The actual number of global COVID cases may be far higher than thought

The actual number of global COVID-19 cases and fatalities may be far higher than thought, says the World Health Organization (WHO), which said Monday that the virus may have infected about 10 percent of the world's population, or roughly 760 million people (via U.S. News & World Report). That figure is based on a global population estimate of 7.6 billion.

"[T]he vast majority of the world remains at risk," Mike Ryan, the executive director of WHO's Health Emergencies Program, told a WHO executive board meeting in Geneva, Switzerland.

A tracker maintained by Johns Hopkins University in Baltimore, Maryland, puts the number of reported infections from COVID-19 worldwide at more than 35 million, with more than 1 million deaths (via Johns Hopkins University). The United States ranks first in both reported cases (about 7.5 million) and deaths (more than 210,000). India ranks second in reported cases (about 6.7 million). Brazil ranks second in deaths (more than 146,000).

However, these numbers understate the pandemic's scope, Ryan said. Granted, the WHO estimate can vary based on local and regional geography and demographics. But there are still some countries that are in an phase of transmission, while others that brought the virus under control have seen cases increase as societies and economies have eased social distancing and other restrictions (via U.S. News & World Report).

Experts warn there's no silver bullet to tackle the pandemic

"We know the pandemic will continue to evolve, but we also know we have the tools that work to suppress transmission and save lives right now," Ryan said. "The future depends on the choices we collectively make about how we use those tools" (via U.S. News & World Report). While a number of vaccines are in the third phase of clinical trials, WHO Director General Tedros Adhanom Ghebreyesus added, "There is no silver bullet at the moment, and there might never be."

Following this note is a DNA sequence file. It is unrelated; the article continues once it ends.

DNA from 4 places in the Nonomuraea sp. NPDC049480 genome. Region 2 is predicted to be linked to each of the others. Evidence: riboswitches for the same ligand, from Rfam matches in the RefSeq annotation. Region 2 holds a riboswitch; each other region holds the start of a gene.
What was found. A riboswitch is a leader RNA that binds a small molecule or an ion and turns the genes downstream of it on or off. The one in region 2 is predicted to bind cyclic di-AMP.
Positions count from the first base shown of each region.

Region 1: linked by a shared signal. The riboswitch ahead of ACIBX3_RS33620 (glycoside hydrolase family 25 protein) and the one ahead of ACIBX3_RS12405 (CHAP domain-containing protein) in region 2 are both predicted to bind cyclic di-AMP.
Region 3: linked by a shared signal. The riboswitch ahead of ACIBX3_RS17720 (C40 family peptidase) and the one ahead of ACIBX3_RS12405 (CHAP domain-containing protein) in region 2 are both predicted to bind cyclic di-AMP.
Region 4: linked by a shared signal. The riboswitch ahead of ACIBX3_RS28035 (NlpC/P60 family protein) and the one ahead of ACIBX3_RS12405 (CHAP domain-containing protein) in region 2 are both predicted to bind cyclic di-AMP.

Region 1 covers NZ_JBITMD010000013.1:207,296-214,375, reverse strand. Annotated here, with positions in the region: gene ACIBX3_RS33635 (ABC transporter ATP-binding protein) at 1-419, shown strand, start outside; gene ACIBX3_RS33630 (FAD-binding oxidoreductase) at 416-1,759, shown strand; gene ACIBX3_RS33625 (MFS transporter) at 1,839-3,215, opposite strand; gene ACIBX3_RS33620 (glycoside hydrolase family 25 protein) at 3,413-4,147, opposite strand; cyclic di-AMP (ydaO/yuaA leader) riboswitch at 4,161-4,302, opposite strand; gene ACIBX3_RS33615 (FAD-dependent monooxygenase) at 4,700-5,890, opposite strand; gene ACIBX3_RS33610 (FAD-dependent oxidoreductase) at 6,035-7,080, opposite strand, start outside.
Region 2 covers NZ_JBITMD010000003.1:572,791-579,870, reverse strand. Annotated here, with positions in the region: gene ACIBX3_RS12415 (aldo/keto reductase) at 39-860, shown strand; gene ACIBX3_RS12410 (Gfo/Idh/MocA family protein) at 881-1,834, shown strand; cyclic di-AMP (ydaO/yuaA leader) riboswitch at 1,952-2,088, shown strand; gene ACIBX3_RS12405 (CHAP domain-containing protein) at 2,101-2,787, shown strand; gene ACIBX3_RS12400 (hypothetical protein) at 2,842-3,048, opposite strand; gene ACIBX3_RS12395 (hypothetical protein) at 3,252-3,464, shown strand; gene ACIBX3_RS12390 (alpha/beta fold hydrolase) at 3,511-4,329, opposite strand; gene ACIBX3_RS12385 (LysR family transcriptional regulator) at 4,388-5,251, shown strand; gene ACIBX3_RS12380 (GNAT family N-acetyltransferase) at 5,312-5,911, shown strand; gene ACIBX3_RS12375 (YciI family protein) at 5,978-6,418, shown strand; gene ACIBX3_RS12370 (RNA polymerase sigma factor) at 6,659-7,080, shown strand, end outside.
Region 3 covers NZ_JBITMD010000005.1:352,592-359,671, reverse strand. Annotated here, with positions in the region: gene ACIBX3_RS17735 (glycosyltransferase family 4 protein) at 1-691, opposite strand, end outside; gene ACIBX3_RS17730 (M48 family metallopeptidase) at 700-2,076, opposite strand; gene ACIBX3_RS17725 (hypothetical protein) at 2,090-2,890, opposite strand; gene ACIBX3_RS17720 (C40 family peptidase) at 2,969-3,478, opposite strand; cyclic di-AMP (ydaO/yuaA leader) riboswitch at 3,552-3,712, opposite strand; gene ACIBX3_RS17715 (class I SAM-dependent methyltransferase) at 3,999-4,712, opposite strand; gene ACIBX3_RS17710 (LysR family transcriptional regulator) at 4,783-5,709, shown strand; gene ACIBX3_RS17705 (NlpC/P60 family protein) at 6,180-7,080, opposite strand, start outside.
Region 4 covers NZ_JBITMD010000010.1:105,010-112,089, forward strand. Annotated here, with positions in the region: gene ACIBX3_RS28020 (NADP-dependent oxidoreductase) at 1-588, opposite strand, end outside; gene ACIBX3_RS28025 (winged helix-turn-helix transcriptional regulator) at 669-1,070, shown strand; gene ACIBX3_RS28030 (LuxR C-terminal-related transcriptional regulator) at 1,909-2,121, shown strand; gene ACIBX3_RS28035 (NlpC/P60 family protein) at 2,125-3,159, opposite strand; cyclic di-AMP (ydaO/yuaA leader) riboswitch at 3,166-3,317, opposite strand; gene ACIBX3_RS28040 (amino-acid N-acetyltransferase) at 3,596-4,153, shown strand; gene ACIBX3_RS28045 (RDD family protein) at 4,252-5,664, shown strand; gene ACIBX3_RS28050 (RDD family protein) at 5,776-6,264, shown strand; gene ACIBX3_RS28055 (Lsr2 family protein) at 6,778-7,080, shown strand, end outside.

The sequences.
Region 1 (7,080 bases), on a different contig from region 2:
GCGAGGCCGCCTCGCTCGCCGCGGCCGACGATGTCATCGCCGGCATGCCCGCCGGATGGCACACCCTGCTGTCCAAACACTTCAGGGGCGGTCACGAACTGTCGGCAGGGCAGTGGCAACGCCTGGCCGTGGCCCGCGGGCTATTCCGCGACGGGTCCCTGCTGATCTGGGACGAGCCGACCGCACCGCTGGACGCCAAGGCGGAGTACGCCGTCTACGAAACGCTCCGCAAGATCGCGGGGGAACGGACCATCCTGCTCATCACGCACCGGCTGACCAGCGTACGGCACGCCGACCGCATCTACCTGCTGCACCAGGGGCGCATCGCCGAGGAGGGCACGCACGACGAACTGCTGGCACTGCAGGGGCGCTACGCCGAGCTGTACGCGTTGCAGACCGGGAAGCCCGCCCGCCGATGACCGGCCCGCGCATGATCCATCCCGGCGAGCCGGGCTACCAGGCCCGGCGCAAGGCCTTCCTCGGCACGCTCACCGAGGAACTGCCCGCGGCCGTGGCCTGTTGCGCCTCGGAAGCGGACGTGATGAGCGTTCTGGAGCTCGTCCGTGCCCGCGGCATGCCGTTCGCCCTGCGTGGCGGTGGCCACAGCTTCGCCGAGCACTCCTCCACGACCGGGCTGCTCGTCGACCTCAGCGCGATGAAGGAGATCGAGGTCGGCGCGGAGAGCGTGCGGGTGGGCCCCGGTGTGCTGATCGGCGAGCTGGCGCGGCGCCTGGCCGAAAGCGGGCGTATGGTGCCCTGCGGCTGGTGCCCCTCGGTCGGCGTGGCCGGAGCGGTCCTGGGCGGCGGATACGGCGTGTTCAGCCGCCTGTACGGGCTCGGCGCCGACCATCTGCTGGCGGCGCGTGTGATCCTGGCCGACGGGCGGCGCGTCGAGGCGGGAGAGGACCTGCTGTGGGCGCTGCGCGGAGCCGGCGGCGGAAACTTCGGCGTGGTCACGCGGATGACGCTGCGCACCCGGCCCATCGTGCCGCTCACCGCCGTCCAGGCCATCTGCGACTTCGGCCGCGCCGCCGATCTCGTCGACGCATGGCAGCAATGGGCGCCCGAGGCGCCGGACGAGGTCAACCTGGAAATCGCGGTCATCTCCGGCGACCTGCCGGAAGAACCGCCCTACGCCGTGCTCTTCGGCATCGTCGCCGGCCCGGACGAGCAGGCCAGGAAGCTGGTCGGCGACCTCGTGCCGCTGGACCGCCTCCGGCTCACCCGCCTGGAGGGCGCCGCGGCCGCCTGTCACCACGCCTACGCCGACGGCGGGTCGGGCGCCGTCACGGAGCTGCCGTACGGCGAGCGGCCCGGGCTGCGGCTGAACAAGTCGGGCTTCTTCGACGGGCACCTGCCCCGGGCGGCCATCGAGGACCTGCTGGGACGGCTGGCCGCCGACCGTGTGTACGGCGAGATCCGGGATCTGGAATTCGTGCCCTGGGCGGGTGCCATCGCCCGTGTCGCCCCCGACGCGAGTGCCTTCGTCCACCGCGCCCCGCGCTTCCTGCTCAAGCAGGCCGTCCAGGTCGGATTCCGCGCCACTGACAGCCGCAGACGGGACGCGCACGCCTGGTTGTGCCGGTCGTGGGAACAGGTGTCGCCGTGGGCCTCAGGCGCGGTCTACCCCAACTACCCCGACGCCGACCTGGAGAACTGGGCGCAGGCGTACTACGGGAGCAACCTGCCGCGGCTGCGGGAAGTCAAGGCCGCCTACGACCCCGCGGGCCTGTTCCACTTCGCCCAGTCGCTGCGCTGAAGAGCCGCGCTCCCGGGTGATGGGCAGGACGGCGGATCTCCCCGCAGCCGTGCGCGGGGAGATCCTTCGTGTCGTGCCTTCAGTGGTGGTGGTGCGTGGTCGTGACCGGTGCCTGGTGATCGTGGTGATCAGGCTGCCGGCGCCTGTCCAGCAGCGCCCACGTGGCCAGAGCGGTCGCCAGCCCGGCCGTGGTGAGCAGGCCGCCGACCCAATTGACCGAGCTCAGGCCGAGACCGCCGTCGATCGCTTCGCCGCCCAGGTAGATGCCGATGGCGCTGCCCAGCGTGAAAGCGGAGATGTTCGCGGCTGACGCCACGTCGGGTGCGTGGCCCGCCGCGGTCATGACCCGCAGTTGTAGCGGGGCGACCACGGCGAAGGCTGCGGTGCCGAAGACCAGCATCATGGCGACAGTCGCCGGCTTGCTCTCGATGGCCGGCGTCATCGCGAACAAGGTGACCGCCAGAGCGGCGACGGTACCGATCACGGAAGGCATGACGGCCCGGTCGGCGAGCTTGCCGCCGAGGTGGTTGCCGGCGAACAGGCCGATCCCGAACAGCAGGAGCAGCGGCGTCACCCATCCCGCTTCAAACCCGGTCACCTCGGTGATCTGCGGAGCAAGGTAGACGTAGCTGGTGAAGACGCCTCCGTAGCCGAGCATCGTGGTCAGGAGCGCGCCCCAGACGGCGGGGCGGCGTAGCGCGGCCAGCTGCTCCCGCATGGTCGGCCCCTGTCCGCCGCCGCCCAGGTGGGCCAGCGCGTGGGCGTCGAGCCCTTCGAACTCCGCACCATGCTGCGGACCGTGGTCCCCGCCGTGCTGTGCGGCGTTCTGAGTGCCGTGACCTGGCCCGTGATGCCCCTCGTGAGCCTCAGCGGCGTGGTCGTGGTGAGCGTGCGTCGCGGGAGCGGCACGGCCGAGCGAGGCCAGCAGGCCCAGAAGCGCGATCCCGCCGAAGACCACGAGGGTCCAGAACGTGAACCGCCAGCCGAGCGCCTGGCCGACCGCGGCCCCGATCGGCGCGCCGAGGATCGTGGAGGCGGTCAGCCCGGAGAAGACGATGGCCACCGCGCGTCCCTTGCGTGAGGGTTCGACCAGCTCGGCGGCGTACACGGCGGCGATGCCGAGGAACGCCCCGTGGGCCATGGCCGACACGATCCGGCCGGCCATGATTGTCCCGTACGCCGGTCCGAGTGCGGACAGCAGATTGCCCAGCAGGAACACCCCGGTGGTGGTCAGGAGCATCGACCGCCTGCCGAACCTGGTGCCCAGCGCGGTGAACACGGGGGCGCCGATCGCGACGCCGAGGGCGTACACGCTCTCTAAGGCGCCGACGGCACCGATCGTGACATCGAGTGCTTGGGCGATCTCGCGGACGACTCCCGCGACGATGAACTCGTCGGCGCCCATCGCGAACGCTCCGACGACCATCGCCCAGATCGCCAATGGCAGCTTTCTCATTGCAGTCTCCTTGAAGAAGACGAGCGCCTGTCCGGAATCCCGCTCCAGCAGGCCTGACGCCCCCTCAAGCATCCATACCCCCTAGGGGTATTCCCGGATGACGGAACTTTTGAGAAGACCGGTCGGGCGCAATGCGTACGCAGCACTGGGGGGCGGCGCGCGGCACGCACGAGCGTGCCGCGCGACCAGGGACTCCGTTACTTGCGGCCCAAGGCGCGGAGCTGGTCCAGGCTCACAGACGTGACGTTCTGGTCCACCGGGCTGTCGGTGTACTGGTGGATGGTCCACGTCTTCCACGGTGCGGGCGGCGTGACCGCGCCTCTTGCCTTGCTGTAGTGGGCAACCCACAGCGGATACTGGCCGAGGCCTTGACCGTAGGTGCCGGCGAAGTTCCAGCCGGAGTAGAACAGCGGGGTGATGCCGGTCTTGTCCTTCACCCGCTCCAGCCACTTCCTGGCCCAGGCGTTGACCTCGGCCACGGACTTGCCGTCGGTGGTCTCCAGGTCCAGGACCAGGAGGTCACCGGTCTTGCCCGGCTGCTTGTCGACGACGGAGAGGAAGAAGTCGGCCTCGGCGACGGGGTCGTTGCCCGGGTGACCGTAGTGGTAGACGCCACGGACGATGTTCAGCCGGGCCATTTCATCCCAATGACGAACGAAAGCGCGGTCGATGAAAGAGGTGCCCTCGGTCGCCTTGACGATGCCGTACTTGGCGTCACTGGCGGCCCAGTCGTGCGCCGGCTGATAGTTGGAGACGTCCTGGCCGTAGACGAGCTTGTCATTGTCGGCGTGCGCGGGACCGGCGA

Ghebreyesus urged the international community to fund "equitable access" worldwide to COVID-19 diagnostic tests, treatments, and vaccines (via WHO). He also emphasized maintaining current measures, which include washing hands, wearing masks, physical distancing, contact tracing, and quarantining. Worldwide cooperation is key. "Finger-pointing will not prevent a single infection," Ghebreyesus said. "Apportioning blame will not save a single life."

The new WHO estimate aligns with research published in September in the medical journal The Lancet, which noted that many cases have gone undetected. Based on a representative sample of dialysis patients, who have similar risk factors for contracting COVID-19, researchers confirmed that the number of people with antibodies nationwide is still low.

"[W]e haven't come close to achieving herd immunity," study author Julie Parsonnet of Stanford University said in a statement. "Until an effective vaccine is approved, we need to make sure our more vulnerable populations are reached with prevention measures" (via U.S. News & World Report).